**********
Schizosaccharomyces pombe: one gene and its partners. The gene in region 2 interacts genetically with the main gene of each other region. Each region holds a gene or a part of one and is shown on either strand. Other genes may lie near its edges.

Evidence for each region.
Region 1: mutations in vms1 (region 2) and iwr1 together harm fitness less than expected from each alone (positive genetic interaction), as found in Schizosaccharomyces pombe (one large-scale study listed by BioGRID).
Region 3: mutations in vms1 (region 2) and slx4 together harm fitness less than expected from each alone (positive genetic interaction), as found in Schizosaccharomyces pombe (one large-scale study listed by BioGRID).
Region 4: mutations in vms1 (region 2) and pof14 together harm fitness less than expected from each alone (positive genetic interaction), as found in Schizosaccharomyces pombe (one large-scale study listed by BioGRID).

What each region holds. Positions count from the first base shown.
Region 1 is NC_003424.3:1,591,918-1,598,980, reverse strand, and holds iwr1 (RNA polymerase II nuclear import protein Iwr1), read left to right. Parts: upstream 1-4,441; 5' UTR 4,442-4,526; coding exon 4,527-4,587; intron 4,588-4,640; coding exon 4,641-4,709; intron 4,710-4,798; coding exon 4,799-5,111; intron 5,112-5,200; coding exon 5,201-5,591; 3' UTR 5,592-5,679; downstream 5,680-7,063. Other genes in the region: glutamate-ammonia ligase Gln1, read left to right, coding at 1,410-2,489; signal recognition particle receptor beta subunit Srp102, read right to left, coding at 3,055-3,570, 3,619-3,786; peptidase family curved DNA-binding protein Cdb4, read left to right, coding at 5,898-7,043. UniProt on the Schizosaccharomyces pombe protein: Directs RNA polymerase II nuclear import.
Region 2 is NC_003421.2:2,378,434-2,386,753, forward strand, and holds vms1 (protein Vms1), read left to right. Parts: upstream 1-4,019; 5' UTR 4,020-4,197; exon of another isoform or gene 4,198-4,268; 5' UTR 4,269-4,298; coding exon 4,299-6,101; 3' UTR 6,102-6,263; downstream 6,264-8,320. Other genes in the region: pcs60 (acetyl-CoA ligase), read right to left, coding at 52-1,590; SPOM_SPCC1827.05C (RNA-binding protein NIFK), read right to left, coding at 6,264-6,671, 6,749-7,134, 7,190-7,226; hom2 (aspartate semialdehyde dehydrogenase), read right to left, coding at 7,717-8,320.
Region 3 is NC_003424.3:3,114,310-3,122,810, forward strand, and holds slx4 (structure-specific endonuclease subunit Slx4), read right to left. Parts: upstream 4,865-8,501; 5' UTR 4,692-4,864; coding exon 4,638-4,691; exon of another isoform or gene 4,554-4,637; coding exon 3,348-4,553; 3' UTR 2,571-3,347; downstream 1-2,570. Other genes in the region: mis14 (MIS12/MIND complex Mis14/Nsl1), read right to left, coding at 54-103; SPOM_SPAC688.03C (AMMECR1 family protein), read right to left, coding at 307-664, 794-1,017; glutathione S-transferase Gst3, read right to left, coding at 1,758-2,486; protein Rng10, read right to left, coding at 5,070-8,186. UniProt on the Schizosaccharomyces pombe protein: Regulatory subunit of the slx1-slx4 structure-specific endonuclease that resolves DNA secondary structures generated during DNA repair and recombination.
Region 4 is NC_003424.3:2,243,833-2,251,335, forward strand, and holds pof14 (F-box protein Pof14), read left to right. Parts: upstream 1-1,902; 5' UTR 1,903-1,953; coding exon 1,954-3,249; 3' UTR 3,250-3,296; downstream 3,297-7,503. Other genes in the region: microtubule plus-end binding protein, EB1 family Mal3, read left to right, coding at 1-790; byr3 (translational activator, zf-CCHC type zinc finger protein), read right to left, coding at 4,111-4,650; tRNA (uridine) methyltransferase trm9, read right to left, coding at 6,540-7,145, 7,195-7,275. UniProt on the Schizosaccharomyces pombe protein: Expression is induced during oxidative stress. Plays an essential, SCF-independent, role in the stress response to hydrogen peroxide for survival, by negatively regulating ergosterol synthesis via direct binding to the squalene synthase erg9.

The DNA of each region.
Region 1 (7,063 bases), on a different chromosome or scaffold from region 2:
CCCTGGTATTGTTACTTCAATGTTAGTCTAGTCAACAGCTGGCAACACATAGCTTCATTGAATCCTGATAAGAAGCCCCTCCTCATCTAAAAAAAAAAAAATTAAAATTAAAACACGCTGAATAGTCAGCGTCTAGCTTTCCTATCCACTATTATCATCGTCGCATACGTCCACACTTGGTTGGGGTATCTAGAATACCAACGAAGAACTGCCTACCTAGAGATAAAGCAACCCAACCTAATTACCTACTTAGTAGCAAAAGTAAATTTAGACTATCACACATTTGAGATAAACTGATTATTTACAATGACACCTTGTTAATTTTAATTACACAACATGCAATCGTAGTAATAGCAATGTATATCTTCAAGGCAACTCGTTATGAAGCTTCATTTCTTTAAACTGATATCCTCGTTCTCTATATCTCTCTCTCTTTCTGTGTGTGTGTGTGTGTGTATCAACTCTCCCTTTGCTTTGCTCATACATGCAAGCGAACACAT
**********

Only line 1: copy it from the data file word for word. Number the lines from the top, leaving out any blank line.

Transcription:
Schizosaccharomyces pombe: one gene and its partners. The gene in region 2 interacts genetically with the main gene of each other region. Each region holds a gene or a part of one and is shown on either strand. Other genes may lie near its edges.